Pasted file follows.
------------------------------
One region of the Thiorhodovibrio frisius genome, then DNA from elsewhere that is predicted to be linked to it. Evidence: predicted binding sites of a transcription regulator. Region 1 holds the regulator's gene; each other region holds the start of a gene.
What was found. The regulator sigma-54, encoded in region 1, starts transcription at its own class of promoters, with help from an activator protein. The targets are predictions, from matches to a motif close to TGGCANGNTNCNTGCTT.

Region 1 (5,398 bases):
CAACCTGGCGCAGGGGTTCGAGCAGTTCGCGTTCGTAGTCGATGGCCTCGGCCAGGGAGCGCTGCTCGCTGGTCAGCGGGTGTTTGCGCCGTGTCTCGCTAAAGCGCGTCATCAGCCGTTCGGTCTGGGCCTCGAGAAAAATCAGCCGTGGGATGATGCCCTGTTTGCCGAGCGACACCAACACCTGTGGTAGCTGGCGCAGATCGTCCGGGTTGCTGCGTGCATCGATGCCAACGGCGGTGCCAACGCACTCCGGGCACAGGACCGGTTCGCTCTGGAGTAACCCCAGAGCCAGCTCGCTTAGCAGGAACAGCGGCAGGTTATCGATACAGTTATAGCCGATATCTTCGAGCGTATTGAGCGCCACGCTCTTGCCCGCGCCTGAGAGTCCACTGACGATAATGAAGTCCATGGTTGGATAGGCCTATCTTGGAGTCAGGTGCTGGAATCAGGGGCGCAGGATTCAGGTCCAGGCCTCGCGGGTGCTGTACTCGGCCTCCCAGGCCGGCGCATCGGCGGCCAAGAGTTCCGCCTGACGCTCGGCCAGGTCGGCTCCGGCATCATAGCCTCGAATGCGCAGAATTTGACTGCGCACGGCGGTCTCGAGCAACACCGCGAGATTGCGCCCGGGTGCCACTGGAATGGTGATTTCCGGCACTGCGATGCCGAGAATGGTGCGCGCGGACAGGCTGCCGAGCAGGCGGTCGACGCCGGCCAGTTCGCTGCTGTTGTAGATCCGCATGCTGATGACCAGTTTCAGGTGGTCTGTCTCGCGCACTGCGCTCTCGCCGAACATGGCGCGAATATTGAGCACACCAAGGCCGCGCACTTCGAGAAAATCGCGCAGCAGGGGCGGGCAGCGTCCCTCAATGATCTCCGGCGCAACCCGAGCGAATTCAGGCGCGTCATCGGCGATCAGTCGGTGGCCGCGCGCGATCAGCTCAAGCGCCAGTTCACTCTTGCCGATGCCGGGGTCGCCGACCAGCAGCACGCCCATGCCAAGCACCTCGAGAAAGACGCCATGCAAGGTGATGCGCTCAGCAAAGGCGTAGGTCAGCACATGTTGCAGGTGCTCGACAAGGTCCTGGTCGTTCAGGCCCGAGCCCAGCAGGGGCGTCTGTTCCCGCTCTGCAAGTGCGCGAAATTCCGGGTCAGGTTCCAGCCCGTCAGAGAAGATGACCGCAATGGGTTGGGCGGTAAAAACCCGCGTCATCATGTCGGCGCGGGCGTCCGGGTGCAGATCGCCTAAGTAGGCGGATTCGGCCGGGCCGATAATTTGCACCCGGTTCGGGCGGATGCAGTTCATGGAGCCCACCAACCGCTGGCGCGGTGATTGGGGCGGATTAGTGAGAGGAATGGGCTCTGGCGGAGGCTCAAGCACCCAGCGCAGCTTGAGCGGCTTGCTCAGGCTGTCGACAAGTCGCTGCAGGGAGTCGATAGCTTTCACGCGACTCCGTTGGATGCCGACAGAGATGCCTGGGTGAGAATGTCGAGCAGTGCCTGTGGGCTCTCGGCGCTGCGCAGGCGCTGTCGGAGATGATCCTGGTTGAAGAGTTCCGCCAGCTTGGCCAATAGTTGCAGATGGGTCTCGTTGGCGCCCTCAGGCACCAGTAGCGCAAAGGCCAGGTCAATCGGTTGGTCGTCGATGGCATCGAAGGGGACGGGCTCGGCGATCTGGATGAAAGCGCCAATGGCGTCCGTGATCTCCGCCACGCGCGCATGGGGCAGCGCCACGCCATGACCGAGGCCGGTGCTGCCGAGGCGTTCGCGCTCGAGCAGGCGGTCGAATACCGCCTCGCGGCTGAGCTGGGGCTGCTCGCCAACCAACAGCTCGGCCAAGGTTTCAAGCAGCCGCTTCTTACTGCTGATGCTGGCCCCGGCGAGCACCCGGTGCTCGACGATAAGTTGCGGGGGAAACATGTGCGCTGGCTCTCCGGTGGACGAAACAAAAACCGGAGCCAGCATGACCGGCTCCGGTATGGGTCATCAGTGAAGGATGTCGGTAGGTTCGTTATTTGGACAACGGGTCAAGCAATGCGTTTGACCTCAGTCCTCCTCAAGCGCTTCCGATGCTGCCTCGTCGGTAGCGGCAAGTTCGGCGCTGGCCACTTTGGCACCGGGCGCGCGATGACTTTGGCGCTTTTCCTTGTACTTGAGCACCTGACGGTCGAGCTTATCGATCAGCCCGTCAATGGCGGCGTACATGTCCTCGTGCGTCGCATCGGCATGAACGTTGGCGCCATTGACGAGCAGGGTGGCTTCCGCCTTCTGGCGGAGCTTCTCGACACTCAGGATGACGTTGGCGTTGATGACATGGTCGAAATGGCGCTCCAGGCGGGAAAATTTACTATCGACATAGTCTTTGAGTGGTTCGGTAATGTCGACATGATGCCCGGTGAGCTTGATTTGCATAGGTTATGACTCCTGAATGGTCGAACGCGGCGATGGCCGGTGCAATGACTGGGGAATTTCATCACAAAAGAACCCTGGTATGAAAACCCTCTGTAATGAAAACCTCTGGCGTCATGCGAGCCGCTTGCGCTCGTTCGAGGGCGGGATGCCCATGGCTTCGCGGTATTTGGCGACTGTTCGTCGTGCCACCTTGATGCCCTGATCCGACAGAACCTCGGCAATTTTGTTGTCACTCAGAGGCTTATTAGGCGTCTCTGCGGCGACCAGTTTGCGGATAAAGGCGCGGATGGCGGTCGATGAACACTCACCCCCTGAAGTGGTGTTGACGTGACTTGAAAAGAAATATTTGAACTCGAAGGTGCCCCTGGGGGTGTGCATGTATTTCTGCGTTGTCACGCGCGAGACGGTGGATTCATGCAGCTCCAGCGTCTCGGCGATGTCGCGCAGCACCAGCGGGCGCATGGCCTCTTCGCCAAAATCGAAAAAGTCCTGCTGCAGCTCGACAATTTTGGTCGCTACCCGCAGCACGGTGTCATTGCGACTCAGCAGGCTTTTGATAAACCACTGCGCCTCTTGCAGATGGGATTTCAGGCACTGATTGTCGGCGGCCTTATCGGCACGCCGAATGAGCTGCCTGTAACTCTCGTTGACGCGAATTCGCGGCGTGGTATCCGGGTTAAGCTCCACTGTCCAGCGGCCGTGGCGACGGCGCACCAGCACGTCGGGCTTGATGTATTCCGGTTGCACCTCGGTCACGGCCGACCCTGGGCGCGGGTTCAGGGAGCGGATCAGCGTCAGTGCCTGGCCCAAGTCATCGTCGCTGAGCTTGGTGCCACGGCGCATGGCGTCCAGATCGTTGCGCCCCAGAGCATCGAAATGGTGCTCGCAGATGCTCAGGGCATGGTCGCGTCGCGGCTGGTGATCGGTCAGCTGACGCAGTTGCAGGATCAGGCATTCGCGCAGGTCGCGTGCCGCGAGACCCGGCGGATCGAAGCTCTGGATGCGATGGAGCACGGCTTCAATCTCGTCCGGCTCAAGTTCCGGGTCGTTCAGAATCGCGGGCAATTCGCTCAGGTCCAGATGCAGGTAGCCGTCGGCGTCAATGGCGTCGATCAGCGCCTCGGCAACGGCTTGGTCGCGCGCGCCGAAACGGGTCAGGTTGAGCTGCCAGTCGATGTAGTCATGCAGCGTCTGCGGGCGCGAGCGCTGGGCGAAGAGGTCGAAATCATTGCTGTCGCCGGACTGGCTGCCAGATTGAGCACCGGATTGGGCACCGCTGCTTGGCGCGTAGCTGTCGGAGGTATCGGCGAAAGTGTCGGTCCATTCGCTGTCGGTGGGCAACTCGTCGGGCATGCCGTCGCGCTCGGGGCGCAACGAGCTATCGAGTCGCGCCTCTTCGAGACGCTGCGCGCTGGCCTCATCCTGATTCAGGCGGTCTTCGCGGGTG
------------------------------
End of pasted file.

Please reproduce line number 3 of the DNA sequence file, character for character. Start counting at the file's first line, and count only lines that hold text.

Region 1 (5,398 bases):